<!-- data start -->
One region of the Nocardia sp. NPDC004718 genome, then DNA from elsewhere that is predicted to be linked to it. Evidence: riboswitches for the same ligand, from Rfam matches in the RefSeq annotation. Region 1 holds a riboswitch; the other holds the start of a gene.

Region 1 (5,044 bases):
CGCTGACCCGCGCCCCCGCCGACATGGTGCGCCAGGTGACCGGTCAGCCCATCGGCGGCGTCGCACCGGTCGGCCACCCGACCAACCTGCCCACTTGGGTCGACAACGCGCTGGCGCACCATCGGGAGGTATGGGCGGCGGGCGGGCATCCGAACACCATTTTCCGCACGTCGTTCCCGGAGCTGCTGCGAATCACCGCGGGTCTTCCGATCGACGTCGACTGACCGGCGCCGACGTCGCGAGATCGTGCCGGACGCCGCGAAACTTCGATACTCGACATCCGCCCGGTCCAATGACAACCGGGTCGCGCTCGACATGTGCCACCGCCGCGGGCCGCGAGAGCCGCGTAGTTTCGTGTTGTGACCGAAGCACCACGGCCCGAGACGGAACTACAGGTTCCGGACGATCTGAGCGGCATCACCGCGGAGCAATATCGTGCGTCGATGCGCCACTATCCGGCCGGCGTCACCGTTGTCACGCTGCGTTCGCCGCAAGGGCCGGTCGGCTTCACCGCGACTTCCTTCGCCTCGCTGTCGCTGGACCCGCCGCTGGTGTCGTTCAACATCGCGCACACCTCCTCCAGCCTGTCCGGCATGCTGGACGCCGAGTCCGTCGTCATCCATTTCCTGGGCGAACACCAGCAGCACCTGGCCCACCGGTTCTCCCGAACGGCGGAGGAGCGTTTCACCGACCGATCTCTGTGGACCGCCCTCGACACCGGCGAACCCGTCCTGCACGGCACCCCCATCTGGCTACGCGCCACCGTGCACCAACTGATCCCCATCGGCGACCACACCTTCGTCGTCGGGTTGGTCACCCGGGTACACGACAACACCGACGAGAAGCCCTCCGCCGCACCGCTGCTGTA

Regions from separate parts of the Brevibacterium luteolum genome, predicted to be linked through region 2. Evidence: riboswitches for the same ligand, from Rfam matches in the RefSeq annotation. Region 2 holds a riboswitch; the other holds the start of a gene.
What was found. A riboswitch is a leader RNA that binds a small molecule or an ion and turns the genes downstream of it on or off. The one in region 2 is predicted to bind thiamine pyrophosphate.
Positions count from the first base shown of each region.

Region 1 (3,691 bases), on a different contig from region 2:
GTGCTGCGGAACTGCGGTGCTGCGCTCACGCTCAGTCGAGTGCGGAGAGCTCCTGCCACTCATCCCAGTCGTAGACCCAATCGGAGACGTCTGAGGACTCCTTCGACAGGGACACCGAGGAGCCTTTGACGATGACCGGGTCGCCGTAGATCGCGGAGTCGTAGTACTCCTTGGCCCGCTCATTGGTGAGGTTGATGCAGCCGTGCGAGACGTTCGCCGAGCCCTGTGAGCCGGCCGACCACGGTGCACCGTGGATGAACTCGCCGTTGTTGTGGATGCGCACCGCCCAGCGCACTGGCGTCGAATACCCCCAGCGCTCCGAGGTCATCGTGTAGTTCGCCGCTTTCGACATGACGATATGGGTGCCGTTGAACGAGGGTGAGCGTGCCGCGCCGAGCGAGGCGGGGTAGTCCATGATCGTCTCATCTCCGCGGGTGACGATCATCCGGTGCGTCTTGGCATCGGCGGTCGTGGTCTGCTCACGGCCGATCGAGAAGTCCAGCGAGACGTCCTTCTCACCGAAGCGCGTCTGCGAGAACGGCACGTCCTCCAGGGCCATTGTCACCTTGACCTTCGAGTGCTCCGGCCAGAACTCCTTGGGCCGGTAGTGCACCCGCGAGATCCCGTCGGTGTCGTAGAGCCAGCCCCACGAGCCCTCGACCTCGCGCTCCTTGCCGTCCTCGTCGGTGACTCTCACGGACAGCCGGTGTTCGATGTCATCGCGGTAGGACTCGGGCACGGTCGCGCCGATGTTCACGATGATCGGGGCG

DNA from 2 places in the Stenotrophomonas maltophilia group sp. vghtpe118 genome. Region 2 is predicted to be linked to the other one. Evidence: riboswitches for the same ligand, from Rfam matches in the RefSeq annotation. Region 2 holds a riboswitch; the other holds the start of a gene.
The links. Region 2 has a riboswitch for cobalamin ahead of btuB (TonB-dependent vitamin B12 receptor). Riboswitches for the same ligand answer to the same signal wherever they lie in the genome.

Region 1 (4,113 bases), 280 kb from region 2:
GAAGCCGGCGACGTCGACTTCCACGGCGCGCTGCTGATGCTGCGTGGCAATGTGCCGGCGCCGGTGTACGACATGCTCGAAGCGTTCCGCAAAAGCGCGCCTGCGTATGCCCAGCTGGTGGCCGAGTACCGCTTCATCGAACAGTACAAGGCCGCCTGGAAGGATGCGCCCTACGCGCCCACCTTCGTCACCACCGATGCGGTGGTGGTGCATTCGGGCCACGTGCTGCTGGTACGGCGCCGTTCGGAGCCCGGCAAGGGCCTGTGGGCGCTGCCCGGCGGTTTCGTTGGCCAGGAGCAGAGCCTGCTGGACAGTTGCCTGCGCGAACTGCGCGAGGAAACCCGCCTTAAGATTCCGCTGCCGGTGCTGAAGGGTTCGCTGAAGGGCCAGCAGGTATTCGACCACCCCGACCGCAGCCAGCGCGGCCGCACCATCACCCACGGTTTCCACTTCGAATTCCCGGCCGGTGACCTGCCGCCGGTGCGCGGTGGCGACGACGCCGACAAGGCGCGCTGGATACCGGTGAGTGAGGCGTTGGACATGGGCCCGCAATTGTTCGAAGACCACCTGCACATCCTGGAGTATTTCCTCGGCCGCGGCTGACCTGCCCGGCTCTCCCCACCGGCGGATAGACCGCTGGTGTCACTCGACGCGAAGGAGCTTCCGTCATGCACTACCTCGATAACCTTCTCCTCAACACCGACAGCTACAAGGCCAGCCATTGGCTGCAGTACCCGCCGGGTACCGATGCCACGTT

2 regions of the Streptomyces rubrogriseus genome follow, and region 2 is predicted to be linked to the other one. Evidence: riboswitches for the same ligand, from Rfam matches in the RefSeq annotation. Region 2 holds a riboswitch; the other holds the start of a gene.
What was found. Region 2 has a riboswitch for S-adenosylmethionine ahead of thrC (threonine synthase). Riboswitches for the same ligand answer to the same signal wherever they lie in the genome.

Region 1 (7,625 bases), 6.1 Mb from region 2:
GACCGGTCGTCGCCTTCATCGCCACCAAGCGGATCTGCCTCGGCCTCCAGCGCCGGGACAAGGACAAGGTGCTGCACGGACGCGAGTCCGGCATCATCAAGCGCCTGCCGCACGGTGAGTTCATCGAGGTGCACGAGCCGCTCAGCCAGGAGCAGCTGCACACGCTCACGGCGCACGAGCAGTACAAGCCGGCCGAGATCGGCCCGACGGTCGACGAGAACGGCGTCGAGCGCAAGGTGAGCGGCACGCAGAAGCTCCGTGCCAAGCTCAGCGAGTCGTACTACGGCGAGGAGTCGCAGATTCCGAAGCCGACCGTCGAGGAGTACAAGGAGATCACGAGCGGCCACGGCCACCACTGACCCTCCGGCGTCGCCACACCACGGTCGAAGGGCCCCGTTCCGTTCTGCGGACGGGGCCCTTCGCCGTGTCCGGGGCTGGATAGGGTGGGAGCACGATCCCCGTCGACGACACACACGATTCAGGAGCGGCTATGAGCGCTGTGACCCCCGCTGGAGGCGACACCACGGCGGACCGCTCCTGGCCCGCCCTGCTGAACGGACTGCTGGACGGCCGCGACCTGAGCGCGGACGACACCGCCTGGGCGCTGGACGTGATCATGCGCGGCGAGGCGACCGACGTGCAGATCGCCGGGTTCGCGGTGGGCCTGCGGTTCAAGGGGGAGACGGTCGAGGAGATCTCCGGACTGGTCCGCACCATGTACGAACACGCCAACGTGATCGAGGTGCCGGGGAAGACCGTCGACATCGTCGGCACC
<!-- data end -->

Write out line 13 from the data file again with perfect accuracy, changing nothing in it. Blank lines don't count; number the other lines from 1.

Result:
2 regions of the Streptomyces rubrogriseus genome follow, and region 2 is predicted to be linked to the other one. Evidence: riboswitches for the same ligand, from Rfam matches in the RefSeq annotation. Region 2 holds a riboswitch; the other holds the start of a gene.